Defra Secretary George Eustice has said the measures to tackle supply chain unfairness in the Agriculture Bill will give farmers a ‘fair share of the cake’, despite the fact they do not touch on price.
The legislation sets out plans to increase transparency and fairness in the supply chain by introducing new requirements on the collection and sharing of data, placing fair dealing obligations on business purchasers of agricultural products and establishing new measures on Producer Organisations.
But much like the Groceries Code Adjudicator, whose remit does not include price, none of these powers will guarantee farmers receive a greater share of the food pound, or even above cost of production prices.
Asked at NFU conference what more Government should do to tackle the problem, Defra Secretary George Eustice said: “We have never said we would regulate to dictate what prices should be.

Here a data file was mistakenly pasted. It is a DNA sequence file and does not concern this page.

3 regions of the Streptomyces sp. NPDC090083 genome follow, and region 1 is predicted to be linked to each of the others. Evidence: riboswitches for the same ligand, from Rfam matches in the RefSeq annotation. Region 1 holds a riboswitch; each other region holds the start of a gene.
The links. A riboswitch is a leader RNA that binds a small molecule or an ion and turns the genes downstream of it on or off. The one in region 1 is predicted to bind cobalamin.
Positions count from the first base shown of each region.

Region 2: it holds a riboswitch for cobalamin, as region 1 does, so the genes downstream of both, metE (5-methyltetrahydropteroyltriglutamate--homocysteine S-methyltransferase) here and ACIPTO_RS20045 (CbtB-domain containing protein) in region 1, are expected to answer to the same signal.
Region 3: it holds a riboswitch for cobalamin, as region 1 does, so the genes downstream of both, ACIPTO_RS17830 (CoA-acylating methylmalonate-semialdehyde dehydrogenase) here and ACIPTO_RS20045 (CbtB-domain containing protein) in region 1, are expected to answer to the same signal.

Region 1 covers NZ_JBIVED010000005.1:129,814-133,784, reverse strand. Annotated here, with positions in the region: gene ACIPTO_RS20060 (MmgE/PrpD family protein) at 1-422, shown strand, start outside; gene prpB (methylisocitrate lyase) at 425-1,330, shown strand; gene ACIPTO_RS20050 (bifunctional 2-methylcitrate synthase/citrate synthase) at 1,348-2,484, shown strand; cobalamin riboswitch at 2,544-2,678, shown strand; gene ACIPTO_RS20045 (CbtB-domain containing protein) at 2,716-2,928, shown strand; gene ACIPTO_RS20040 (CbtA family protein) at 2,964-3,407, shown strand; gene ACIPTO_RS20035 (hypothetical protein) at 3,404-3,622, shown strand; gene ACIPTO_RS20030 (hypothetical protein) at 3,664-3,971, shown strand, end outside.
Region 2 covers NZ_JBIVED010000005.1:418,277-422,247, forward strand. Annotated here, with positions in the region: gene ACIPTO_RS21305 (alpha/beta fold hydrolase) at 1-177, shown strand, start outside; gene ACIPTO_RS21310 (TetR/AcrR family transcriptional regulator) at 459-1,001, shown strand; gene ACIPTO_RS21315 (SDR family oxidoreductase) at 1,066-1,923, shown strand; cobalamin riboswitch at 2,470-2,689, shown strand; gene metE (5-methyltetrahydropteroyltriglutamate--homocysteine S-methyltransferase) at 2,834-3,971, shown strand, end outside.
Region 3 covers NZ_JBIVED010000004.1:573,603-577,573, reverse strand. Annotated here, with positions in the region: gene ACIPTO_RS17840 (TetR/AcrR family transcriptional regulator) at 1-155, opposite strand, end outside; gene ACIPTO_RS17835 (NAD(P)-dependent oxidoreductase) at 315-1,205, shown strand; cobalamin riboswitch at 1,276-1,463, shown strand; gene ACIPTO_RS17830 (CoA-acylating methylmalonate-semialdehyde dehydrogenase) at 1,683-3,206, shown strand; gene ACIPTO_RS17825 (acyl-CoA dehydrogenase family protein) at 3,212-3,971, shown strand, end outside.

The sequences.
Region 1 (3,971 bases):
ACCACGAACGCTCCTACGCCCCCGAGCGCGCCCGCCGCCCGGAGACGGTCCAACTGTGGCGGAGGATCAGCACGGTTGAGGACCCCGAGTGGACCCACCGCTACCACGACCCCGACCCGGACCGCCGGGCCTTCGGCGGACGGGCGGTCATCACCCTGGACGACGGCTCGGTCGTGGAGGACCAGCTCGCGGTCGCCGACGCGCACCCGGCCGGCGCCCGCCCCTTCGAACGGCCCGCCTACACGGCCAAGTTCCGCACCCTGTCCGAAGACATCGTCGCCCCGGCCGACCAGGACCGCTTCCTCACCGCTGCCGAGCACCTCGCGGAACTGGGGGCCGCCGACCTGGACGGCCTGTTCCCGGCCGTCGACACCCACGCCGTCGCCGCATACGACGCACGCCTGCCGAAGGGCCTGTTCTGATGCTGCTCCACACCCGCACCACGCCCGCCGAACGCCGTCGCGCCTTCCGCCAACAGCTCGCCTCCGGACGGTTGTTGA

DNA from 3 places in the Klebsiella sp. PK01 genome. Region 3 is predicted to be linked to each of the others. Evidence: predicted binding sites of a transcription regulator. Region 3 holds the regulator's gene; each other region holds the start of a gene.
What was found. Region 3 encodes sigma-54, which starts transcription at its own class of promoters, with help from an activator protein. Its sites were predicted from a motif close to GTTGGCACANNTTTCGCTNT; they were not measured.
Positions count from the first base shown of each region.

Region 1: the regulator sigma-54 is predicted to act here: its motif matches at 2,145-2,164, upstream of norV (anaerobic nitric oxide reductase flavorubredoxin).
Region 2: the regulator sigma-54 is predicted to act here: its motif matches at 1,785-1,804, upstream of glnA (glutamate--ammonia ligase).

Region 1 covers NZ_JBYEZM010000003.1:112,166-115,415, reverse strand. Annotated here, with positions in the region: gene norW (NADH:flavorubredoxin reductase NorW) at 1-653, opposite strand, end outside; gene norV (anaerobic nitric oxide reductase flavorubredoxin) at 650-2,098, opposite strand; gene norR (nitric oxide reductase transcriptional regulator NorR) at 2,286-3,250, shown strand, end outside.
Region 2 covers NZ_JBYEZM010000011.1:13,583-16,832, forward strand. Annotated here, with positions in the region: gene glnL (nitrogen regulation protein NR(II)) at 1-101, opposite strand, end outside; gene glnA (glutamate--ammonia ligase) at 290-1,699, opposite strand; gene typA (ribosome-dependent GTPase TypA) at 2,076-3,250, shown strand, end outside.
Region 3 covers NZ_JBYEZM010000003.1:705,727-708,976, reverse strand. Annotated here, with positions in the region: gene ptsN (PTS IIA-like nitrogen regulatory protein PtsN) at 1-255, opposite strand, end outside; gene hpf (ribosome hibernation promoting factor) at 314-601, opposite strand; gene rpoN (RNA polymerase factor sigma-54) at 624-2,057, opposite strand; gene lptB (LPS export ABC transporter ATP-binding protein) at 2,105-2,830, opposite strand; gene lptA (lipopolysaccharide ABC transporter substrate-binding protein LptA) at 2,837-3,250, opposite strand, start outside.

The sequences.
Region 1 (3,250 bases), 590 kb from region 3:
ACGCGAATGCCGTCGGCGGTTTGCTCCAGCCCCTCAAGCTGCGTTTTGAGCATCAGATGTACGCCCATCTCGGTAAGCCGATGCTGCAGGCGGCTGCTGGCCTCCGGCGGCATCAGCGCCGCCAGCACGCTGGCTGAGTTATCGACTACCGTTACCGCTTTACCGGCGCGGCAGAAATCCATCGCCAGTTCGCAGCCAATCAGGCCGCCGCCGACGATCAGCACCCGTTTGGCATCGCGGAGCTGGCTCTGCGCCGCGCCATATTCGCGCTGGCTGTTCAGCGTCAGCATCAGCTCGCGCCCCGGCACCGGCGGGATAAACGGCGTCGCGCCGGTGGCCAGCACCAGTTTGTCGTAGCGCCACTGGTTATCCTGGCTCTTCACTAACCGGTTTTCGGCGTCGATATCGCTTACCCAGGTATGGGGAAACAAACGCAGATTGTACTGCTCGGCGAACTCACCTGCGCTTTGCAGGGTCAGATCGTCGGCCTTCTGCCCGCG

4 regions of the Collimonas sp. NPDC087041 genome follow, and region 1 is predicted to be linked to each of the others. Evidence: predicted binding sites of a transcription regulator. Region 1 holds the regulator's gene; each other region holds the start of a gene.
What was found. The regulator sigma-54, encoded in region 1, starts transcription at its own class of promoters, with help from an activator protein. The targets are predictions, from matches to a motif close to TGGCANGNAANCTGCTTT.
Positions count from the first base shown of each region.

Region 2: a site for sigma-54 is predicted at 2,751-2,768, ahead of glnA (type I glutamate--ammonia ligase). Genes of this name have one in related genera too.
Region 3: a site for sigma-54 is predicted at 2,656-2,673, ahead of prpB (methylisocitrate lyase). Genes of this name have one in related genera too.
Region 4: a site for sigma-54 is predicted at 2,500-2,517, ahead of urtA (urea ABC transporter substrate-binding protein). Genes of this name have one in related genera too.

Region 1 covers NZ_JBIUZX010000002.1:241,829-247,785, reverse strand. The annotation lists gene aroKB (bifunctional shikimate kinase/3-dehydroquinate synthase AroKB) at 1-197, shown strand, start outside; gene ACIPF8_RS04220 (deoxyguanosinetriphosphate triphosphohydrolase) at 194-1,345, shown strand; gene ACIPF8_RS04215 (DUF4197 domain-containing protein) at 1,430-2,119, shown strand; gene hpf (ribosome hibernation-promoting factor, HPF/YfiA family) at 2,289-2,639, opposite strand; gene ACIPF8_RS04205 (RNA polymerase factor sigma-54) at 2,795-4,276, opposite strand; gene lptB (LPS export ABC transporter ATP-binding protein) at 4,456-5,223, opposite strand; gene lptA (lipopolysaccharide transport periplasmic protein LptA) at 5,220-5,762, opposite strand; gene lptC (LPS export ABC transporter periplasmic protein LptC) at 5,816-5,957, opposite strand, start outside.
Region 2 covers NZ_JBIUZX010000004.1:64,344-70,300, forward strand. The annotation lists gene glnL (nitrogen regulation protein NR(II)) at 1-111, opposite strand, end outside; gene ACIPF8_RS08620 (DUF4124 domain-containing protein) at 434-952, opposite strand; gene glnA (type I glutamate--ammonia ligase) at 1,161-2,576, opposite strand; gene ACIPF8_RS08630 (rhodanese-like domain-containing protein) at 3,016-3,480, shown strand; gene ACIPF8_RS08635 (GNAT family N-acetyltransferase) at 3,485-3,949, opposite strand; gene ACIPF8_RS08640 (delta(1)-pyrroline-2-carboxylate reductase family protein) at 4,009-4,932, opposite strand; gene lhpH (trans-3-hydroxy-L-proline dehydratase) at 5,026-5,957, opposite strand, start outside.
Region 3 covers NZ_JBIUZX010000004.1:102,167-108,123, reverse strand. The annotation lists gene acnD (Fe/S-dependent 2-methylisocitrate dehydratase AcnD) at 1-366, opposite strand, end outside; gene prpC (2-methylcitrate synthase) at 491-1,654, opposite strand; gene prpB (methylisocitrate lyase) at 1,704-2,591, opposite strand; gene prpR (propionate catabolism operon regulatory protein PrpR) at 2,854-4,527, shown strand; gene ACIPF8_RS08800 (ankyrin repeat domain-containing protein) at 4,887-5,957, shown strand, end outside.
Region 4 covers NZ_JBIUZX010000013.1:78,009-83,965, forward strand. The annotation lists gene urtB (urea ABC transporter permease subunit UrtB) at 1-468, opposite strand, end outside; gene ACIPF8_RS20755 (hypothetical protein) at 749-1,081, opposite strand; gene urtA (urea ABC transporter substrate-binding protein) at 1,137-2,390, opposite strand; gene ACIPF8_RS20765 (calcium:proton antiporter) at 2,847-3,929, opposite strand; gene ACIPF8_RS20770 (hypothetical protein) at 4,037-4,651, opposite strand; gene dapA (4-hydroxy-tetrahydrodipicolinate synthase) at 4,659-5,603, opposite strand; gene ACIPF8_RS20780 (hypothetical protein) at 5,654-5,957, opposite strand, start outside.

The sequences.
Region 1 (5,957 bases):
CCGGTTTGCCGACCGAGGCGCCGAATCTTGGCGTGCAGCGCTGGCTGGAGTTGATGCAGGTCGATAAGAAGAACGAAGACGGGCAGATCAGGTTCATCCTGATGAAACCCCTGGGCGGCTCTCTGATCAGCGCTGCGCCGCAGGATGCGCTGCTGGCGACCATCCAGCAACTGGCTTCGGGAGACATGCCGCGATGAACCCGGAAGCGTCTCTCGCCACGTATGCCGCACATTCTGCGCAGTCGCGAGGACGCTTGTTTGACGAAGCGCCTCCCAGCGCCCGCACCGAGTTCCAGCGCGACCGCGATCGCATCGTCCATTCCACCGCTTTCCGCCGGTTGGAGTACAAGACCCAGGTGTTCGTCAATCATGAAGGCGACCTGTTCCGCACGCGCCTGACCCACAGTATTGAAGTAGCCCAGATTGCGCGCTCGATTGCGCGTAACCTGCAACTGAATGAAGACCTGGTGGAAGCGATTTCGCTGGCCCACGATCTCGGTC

“It would be foolhardy to say the minimum price of milk should be 40p, because the next thing you would have to do is legislate to force people to drink milk.
“It is not the right way to go, but we are looking at a new statutory dairy code so there is absolute clarity about the way pricing formulas work.
“If we get that transparency, I think it will lead to farmers getting a fairer share of the value.”
NFU president Minette Batters was not satisfied with the response, and repeated her earlier call for a complete review of competition law to allow the needs of producers to be considered.
“Our competition law always comes from the consumer end, but if you look at competition law in the US, it is completely different to what we have here,” she said.
“They link between price and the producer, so there is an opportunity for us to create different rules, but you have to have the review of the competition framework in agrifood before you do that.”